SYMSON, Patrick

The Historie of the Chvrch since the dayes of Our Saviour Jesvs Christ vntill this present Age.


Devided into foure Bookes. 1. The first containeth the whole proceedings and practises of the emperours ... 2. The second containeth a breefe catalogue of the beginnings, and proceedings; of all the bishops, popes, patriarchs, doctors, pastors, and other learned men ... 3. The third containeth a short summe of all the heretiques ... 4. The fourth containeth a short compend of all the councels generall, nationall, and provinciall ... Devided into 16. centuries. ... Collected out of sundry authors both ancient and moderne; by the famous and worthy preacher of Gods word, Master Patrick Symson, late minister at Striueling in Scotland.

London: Printed by I[ohn]. D[awson] for Iohn Bellamie. 1624.

First edition thus. 8vo. 190x145mm. pp [8 leaves], 243, 246-438, 438-466, 468-770 (i.e. 700). Quarter calf, marbled paper covered boards, although the paper is almost completely lost from the lower board. Corners strengthened, some rubbing to upper cover but overall in nice condition. Internally very good save to some water staining in the first book. A nice copy of a scarce book. Rare in commerce.

Published posthumously (Patrick Symson died in 1618 aged 52), The Historie of the Church is a corrected and edited version of A Short Compend of the History of the first Ten Persecutions moved against Christians, (1613–16) and A Short Compend of the Growth of the Heresies of the Roman Anti-christ (1616). The Historie is divided thematically. The first part sets out the church’s relationship with secular rulers from Augustus Caesar to Elizabeth I. The second part deals with Bishops, Popes Patriarchs etc; the third part concerns heresy and heretics and the fourth is a history of church councils and ecclesiastical doctrines.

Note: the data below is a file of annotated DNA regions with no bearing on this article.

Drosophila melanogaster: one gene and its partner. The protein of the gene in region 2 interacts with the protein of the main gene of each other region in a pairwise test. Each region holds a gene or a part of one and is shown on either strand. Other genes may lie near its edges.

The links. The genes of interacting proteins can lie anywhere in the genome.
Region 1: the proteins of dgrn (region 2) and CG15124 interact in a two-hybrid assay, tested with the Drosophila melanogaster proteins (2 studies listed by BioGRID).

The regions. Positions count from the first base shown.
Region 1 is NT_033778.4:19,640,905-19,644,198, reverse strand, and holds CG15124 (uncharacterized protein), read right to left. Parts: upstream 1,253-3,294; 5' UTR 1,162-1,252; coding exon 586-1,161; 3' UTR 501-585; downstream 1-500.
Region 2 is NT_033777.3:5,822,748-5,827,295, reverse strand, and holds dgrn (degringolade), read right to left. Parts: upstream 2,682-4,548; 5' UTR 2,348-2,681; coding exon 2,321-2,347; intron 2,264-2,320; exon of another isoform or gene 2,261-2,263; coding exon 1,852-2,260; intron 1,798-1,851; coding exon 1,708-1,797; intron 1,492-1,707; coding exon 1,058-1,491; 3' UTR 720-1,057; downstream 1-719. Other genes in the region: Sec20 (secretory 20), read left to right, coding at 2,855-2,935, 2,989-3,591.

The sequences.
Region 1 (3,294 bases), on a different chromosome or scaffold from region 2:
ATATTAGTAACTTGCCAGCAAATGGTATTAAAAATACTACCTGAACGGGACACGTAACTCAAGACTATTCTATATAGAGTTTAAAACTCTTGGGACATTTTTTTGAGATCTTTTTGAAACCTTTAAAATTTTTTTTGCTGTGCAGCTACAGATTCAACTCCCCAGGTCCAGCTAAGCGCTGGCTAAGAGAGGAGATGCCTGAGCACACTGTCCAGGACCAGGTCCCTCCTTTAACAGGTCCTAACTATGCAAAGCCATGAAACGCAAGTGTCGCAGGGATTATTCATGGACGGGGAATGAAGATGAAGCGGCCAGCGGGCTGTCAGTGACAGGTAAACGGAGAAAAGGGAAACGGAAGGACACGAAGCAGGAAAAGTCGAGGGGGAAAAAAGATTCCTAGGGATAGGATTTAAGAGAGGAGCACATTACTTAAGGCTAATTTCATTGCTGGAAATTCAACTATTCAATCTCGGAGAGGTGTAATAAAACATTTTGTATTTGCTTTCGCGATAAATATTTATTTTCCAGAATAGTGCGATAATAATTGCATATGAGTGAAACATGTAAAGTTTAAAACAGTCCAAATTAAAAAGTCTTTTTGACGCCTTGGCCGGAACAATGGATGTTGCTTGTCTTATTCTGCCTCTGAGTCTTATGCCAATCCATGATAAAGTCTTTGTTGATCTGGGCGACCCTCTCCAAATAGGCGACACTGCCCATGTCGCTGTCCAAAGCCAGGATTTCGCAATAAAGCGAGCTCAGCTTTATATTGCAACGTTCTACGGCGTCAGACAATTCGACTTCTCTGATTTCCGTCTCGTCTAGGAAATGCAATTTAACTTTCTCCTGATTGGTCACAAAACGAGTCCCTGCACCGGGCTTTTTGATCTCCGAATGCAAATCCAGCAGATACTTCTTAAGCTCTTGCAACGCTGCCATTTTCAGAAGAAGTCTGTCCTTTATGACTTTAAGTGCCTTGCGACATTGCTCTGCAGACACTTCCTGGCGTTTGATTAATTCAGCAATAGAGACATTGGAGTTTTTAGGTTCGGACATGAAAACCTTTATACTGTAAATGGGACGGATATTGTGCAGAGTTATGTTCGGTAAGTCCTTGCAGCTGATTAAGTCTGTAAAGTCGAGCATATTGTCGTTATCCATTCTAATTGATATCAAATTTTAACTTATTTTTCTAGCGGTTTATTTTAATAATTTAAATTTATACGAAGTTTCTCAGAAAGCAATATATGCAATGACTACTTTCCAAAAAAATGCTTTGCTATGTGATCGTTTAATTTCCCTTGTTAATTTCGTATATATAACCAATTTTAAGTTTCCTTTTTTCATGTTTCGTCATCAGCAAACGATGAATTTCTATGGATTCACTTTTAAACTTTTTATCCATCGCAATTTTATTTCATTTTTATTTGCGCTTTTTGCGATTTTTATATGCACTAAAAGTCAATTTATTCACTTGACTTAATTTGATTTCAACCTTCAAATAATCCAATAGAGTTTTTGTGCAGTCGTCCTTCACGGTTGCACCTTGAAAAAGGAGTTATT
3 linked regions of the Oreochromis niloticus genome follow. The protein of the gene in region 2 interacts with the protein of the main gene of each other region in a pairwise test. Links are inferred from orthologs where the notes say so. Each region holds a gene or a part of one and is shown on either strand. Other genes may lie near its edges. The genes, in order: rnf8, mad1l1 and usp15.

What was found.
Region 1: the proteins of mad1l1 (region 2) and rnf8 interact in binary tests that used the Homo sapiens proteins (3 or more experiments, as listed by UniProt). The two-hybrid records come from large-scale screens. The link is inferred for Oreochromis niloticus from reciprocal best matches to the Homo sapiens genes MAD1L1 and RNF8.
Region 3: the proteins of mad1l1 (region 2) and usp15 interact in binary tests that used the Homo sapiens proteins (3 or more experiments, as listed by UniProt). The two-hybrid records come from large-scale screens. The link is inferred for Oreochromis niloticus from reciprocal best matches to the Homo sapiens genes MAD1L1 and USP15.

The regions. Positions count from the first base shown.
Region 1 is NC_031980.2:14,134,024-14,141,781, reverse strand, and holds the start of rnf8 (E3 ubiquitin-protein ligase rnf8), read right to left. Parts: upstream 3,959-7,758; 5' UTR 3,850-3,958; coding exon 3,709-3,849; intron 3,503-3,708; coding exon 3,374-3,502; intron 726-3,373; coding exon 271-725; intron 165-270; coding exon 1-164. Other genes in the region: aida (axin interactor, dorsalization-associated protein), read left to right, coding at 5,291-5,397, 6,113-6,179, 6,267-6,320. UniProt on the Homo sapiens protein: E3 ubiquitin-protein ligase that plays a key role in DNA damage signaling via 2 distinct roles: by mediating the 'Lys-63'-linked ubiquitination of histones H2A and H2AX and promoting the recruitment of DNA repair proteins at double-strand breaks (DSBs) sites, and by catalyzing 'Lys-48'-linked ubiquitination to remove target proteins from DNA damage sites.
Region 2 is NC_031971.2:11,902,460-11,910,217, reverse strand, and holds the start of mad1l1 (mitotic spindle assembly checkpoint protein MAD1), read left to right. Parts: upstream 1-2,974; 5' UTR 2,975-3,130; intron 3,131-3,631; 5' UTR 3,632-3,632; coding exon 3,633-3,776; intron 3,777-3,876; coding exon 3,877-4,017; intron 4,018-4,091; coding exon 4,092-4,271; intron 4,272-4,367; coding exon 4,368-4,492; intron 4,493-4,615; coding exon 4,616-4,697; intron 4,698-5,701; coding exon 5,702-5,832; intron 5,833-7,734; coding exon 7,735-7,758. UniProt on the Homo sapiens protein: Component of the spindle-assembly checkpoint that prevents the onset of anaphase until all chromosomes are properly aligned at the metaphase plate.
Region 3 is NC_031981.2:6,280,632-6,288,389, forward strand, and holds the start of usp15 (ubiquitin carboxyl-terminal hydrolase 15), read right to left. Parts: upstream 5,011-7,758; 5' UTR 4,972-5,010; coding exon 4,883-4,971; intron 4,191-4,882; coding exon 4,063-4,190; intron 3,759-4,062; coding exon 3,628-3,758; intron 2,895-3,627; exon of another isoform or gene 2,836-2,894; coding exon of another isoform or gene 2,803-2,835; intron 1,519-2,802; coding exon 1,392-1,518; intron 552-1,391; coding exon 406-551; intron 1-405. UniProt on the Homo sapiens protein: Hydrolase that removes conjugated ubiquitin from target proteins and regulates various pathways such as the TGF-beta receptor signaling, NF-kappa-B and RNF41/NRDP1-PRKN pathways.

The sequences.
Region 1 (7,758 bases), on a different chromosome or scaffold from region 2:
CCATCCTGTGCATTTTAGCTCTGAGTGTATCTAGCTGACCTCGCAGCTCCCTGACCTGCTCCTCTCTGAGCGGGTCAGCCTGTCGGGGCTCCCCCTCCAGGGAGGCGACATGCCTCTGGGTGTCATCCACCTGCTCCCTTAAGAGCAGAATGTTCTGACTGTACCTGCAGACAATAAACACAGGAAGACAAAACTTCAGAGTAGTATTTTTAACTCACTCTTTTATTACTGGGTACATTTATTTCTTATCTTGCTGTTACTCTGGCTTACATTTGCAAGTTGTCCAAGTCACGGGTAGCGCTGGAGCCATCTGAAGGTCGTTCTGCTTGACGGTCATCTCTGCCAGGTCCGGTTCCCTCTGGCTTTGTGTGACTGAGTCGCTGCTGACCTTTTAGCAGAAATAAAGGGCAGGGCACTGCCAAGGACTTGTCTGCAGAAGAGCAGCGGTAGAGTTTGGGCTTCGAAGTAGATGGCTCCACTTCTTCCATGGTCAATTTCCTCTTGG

Symson (also Simson) was from an ecclesiastical family (his uncle was Archbishop of St Andrews and his father a Church of Scotland minister as well as a classics teacher). He became a minister himself in 1577 while continuing to teach Greek in his father’s school in Dunbar). Even though his uncle was his Archbishop, Symson was strongly opposed to the principle of episcopacy and even refused the offer of a bishopric. Despite these anti-establishment leanings, he was happy to accept an appointment in Stirling, a Royal residence which meant being presented to the King (James VI, later the First of England). Symson preached frequently to the King who, even if he did not always agree with his minister, admired his intellect and theological rigour, being a learned connoisseur of such matters. As well as being a brilliant scholar, Symson was a highly regarded parish minister with a strong pastoral vocation. He helped bring peace to the somewhat disorderly streets of Stirling and he always remained in the parish at times of plague, carrying out his even if it put his own life in danger. Unsurprisingly, Symson was described by an admirer as “a man learned, godly, and very faithfull in the cause of God”.

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